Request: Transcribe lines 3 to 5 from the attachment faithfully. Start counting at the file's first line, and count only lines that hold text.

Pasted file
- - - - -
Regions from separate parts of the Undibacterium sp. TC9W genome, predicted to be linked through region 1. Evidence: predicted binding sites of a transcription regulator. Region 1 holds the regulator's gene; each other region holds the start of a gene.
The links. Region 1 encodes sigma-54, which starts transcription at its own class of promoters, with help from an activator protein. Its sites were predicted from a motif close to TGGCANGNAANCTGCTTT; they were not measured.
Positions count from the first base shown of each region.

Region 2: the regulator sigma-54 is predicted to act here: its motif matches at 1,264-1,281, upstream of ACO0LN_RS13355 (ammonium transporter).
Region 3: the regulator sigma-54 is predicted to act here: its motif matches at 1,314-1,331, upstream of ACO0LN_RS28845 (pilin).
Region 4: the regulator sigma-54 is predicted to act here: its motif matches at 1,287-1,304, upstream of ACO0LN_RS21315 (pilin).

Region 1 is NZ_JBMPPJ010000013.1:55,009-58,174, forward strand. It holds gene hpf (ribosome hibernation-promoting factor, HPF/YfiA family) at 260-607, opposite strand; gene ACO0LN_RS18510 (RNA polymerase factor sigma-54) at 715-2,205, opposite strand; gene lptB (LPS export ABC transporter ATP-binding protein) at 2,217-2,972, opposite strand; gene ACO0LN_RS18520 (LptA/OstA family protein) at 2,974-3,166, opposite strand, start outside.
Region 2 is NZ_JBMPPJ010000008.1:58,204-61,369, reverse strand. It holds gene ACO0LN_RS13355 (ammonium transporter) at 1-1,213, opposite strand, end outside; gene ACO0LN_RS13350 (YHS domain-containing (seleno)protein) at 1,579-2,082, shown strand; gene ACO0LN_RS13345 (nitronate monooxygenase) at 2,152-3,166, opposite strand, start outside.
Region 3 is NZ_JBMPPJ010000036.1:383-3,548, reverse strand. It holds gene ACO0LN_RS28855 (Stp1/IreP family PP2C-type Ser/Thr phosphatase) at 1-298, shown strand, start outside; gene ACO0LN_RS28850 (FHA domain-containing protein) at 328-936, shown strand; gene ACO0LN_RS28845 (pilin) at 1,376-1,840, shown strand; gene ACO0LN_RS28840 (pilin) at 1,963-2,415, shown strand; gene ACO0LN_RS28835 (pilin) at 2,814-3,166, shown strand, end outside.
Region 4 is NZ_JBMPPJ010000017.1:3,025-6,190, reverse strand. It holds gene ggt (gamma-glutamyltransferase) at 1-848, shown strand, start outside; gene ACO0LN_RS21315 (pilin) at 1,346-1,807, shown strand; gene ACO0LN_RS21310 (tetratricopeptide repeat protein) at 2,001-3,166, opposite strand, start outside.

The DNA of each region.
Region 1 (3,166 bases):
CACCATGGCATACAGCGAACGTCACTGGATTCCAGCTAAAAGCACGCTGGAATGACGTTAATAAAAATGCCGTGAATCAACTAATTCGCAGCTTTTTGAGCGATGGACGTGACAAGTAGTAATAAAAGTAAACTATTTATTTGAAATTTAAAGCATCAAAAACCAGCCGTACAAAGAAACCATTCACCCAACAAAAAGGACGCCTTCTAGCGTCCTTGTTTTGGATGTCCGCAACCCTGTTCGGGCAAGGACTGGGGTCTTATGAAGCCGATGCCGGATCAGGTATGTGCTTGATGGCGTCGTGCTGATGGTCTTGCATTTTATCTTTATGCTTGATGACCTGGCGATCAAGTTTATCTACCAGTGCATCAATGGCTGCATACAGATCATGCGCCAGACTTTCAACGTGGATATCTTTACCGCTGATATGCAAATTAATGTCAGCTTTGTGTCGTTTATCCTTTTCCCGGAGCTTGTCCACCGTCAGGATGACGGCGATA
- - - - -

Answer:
Positions count from the first base shown of each region.

Region 2: the regulator sigma-54 is predicted to act here: its motif matches at 1,264-1,281, upstream of ACO0LN_RS13355 (ammonium transporter).
Region 3: the regulator sigma-54 is predicted to act here: its motif matches at 1,314-1,331, upstream of ACO0LN_RS28845 (pilin).